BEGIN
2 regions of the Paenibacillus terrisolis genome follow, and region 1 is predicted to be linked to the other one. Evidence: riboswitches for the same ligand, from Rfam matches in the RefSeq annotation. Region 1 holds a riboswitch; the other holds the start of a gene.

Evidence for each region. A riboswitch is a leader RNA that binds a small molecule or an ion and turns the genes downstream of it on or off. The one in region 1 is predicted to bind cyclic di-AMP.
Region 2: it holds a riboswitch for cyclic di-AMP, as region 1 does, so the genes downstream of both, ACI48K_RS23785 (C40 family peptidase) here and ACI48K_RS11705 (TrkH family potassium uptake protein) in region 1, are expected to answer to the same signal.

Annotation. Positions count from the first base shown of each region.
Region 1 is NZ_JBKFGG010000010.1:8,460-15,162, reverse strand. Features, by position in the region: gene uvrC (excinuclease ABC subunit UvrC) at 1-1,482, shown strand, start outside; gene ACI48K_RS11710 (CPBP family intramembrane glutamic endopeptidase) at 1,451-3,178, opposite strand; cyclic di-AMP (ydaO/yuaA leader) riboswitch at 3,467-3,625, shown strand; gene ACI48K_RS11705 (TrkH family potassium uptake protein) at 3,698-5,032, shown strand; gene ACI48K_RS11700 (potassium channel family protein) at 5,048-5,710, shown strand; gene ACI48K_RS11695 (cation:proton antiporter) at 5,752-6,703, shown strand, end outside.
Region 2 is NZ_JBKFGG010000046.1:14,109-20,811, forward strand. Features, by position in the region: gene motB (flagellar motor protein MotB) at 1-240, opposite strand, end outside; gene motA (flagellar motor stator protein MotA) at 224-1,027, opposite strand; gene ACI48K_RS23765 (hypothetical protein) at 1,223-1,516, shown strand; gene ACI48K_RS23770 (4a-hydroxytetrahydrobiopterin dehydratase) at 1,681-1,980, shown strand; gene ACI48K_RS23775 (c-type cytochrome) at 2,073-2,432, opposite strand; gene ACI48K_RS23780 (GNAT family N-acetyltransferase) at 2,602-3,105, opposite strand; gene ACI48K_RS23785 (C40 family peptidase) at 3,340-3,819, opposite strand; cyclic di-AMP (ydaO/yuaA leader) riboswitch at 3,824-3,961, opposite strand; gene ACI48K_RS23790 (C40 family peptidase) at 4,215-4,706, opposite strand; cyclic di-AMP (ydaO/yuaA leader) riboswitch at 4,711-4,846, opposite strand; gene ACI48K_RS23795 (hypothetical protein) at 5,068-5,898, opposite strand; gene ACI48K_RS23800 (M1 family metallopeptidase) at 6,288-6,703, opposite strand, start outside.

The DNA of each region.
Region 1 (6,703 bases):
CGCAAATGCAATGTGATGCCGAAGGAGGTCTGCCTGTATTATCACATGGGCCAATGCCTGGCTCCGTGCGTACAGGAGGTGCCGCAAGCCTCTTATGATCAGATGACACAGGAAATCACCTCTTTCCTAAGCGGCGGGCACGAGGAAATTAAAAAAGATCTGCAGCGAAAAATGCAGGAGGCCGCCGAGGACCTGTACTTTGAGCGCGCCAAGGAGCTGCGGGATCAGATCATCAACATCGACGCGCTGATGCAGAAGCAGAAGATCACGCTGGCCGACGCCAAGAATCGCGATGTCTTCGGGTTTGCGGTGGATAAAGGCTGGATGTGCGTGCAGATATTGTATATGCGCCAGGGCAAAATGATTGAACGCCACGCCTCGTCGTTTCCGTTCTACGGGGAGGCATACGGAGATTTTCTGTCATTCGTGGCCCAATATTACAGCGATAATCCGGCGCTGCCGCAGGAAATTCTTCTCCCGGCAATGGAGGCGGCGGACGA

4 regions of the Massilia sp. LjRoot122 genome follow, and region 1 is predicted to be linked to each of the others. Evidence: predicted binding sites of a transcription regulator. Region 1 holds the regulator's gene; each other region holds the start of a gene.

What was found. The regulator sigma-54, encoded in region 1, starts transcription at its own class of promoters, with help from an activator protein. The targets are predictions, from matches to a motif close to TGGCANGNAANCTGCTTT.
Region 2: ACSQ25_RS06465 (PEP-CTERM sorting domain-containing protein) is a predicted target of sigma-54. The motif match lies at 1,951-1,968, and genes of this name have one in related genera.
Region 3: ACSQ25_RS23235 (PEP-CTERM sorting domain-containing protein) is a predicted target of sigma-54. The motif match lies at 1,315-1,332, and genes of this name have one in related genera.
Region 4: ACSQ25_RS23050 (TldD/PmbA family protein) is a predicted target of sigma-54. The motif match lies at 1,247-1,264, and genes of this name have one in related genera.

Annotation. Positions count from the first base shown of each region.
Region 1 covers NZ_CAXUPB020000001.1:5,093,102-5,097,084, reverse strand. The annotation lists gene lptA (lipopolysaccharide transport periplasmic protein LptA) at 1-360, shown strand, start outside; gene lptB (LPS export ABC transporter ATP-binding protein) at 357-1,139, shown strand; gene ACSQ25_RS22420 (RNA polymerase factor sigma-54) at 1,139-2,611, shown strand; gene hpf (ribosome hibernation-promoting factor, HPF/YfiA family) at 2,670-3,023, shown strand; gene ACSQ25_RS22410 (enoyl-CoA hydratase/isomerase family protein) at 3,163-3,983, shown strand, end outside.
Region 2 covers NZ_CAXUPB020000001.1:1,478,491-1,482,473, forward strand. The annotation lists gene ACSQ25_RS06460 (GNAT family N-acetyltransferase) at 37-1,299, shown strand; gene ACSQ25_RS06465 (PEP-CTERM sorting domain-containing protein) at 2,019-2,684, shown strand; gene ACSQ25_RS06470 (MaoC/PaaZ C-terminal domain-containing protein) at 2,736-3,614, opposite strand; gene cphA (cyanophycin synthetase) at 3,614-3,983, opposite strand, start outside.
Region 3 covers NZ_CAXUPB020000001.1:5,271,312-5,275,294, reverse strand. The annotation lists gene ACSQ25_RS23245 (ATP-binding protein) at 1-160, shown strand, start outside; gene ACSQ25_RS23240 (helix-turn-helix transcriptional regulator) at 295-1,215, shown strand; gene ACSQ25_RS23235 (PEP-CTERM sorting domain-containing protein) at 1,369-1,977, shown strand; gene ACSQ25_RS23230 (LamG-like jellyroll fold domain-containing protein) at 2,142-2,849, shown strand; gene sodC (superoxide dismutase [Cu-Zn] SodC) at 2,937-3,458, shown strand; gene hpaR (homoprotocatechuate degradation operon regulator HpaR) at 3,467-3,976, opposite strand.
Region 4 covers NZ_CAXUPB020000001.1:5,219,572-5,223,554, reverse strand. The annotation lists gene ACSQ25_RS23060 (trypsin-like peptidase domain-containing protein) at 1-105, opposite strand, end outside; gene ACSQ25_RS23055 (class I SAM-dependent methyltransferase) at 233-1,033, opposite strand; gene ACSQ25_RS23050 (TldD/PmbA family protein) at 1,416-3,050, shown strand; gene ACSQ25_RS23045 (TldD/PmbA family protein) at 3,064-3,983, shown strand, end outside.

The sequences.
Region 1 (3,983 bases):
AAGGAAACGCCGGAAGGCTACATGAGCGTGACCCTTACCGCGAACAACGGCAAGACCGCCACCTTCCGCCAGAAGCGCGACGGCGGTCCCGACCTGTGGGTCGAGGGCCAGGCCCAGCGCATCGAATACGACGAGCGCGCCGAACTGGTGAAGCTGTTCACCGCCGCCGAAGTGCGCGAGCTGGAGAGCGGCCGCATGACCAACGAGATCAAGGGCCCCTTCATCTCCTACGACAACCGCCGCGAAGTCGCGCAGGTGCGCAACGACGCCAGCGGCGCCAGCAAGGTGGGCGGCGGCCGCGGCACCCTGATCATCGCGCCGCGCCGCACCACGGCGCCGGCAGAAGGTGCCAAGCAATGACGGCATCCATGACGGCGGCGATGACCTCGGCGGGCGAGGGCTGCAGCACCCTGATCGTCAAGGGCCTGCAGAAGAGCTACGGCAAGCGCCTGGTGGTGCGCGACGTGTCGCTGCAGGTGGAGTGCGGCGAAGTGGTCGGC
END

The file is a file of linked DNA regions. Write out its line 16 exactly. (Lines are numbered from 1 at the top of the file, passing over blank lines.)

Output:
Region 1 covers NZ_CAXUPB020000001.1:5,093,102-5,097,084, reverse strand. The annotation lists gene lptA (lipopolysaccharide transport periplasmic protein LptA) at 1-360, shown strand, start outside; gene lptB (LPS export ABC transporter ATP-binding protein) at 357-1,139, shown strand; gene ACSQ25_RS22420 (RNA polymerase factor sigma-54) at 1,139-2,611, shown strand; gene hpf (ribosome hibernation-promoting factor, HPF/YfiA family) at 2,670-3,023, shown strand; gene ACSQ25_RS22410 (enoyl-CoA hydratase/isomerase family protein) at 3,163-3,983, shown strand, end outside.